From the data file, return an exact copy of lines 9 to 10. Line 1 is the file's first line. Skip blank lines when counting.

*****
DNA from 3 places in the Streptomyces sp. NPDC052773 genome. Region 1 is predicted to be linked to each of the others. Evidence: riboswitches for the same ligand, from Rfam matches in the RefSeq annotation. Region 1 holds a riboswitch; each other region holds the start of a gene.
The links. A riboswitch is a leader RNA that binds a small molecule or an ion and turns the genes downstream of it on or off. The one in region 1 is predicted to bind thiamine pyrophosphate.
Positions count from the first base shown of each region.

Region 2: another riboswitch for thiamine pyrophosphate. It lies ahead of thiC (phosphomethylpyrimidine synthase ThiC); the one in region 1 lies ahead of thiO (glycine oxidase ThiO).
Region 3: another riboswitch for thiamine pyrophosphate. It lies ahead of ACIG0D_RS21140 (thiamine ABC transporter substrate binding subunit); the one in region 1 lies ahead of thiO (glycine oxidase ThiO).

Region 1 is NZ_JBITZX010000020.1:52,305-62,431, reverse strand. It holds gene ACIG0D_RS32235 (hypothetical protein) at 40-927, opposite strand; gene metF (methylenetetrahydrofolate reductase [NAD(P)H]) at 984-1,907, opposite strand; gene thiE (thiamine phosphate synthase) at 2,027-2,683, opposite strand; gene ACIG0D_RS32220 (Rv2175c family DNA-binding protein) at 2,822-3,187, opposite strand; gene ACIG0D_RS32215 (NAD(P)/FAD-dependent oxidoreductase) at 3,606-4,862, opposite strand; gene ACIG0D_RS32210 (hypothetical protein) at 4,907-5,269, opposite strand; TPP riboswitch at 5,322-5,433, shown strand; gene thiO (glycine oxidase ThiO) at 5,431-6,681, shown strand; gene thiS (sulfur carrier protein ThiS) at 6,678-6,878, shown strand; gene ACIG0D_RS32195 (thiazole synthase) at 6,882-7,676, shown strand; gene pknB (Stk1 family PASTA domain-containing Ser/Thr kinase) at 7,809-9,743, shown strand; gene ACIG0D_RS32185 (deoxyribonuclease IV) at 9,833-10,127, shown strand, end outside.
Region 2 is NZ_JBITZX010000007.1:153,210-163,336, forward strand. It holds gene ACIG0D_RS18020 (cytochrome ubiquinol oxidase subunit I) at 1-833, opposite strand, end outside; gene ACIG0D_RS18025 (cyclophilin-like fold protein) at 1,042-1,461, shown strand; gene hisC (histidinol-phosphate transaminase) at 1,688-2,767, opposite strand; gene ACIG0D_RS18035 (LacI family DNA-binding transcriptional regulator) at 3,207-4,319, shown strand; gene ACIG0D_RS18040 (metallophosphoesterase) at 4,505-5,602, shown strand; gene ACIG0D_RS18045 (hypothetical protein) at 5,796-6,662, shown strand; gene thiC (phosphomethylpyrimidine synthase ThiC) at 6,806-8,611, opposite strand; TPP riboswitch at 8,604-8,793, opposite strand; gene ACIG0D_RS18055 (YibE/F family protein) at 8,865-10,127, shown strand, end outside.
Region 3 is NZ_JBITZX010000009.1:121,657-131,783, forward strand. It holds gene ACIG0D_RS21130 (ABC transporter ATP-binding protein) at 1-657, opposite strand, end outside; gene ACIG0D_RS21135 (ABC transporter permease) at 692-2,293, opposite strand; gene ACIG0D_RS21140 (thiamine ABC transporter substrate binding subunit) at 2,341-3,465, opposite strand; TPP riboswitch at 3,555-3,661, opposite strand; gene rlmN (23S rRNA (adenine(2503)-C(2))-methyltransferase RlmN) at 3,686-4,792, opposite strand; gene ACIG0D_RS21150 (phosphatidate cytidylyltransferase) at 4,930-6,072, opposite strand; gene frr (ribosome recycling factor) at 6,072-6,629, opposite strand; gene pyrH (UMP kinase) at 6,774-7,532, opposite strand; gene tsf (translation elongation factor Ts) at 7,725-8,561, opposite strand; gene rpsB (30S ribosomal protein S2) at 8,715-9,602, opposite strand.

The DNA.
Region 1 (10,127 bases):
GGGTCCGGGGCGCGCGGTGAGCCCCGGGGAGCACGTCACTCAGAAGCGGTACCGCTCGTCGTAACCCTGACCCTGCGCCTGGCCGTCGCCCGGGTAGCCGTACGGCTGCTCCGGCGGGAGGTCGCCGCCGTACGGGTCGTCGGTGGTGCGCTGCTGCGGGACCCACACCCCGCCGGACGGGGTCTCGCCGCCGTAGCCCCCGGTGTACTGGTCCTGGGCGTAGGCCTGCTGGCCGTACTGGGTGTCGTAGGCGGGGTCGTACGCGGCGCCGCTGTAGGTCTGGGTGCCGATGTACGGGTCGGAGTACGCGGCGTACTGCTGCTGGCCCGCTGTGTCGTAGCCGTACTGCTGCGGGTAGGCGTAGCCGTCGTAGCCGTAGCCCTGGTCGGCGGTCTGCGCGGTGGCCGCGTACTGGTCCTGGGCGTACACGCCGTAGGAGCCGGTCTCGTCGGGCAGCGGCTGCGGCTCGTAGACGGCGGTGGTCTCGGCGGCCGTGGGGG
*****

The DNA.
Region 1 (10,127 bases):